With a plethora of virtual private network (VPN) providers to choose from, how can you decide which are secure?
TechRepublic's Dan Patterson met with Andy Yen, CEO and founder of Protonmail, to discuss how VPNs work and how to tell if it's safe to connect your device.
VPNs are most often used while traveling--in hotels, coffee shops, or anywhere with public Wi-Fi. "If you're connected to a Wi-Fi network that you didn't set up yourself, you don't know who set it up," Yen said. This can become dangerous, especially if a hacker setup the network.
VPNs help assure people they are using a secure network. It creates a private network with an encrypted tunnel between a person's computer and the VPN server, so users have a secure connection to an trusted server.
For example, if a user is connected to a public Wi-Fi hotspot, which may be insecure, by tunneling traffic over a VPN, they can still use public Wi-Fi, and also have the comfort of knowing their data is secure and private.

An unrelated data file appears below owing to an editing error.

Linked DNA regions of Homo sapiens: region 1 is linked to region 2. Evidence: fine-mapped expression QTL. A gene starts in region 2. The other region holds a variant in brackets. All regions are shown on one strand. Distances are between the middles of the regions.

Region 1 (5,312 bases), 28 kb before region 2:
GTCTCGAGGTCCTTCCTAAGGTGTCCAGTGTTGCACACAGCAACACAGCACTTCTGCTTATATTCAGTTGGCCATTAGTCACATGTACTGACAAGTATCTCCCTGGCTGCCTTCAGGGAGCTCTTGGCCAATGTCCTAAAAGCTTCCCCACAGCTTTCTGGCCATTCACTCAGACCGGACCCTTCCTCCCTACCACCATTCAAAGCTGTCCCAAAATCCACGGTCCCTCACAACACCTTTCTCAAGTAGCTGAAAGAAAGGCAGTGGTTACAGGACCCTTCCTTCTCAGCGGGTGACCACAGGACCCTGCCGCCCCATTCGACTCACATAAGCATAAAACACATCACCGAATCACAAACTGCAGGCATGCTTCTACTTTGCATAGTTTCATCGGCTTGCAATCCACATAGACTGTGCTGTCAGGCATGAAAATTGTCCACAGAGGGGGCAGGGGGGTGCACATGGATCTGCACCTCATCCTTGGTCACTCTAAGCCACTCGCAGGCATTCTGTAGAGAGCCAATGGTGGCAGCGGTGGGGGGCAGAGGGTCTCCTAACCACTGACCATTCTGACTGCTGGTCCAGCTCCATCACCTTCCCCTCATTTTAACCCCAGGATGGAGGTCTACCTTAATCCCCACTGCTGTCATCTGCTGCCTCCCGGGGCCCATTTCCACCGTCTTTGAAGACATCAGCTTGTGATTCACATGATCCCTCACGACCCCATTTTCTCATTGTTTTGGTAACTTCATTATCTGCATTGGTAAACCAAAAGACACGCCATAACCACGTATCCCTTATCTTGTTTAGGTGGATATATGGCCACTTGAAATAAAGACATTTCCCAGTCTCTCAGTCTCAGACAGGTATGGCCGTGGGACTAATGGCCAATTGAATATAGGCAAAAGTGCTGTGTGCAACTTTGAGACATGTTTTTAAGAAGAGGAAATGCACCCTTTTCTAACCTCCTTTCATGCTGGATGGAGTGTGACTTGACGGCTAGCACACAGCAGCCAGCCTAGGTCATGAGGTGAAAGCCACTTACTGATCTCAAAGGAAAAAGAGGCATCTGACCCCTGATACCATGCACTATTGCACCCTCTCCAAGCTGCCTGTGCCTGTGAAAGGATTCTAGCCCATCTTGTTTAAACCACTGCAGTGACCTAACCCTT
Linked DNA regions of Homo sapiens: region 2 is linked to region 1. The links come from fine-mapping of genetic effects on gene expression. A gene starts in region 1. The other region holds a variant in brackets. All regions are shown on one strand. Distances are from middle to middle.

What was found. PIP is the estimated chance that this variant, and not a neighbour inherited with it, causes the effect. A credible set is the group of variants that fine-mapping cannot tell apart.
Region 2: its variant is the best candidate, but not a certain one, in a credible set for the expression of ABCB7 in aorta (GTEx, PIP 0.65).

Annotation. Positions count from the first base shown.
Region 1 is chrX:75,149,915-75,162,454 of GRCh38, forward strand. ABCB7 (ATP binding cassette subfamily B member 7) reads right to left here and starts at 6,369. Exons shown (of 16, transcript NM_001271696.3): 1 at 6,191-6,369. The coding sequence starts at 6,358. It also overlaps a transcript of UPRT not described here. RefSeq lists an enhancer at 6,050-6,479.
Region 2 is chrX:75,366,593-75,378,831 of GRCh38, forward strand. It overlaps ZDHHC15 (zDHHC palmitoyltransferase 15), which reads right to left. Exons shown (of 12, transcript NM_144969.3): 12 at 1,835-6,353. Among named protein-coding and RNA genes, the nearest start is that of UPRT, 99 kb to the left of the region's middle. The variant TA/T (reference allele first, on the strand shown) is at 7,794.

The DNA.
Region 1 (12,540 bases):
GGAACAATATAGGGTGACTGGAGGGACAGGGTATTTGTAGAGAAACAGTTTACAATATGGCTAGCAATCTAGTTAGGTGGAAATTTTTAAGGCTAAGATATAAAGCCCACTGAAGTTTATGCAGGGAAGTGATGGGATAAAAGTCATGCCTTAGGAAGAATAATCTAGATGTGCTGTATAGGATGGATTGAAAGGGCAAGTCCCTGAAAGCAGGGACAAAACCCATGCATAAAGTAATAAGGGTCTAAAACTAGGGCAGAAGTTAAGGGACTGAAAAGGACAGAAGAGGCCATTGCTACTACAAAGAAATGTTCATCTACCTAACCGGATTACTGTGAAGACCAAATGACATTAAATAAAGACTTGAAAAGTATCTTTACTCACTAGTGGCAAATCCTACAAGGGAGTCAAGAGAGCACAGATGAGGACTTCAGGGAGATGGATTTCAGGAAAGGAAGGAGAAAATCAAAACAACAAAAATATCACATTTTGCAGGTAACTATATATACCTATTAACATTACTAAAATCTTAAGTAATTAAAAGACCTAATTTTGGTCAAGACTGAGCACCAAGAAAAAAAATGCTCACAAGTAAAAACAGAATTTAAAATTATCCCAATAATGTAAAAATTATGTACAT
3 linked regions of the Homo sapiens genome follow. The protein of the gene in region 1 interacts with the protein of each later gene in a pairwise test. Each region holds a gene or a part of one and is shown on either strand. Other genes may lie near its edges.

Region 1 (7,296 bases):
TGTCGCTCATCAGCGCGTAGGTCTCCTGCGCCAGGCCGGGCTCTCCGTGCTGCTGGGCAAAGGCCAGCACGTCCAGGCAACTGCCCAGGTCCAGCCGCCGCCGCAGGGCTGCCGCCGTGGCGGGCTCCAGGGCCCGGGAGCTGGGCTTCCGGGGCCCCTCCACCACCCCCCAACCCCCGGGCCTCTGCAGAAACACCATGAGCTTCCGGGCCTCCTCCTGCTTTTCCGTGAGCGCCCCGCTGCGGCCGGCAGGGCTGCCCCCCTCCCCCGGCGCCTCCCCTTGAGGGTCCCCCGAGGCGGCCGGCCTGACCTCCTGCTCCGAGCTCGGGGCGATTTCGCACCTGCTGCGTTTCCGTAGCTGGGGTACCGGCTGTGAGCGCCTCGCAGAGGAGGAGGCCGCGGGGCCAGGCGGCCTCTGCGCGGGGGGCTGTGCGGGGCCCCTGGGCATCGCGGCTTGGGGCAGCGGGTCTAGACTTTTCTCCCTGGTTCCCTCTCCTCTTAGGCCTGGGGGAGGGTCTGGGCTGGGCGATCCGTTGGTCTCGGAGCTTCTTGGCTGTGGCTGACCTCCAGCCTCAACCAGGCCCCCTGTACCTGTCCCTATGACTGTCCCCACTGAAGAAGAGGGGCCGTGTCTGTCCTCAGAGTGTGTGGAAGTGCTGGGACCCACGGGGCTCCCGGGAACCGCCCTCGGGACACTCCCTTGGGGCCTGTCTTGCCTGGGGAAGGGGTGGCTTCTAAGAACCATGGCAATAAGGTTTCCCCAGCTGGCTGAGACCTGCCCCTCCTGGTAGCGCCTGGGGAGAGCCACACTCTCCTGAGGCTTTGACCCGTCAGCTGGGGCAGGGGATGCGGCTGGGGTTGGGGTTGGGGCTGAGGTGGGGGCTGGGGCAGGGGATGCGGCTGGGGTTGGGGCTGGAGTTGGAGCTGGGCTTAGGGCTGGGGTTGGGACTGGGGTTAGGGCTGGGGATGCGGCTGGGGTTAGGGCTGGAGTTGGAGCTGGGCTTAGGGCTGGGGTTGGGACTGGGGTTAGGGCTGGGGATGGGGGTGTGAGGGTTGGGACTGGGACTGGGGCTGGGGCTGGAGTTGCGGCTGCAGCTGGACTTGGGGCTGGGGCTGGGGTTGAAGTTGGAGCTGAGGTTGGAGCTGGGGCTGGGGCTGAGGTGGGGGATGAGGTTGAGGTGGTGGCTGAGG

When looking for a VPN provider, Yen suggests researching the company and making sure it is well-known and trustworthy. If you go to a website, and can't find much information about the provider, you shouldn't trust it, he said.
"You need to be very careful what VPN service that you actually pick, because a lot of these things promise to protect your data, but what they're actually doing is stealing your data, stealing your browsing history, and then reselling that," he said.
- How to connect your Android device to a VPN with VyprVPN (TechRepublic)
- Why Opera VPN isn't the mobile security solution you should be using (TechRepublic)
- Ensure protection against online thieves with this award-winning VPN (TechRepublic Academy)
- Russia VPN ban: What tech pros and business travelers need to know (TechRepublic)
- Understanding VPNs and how to choose one (CNET)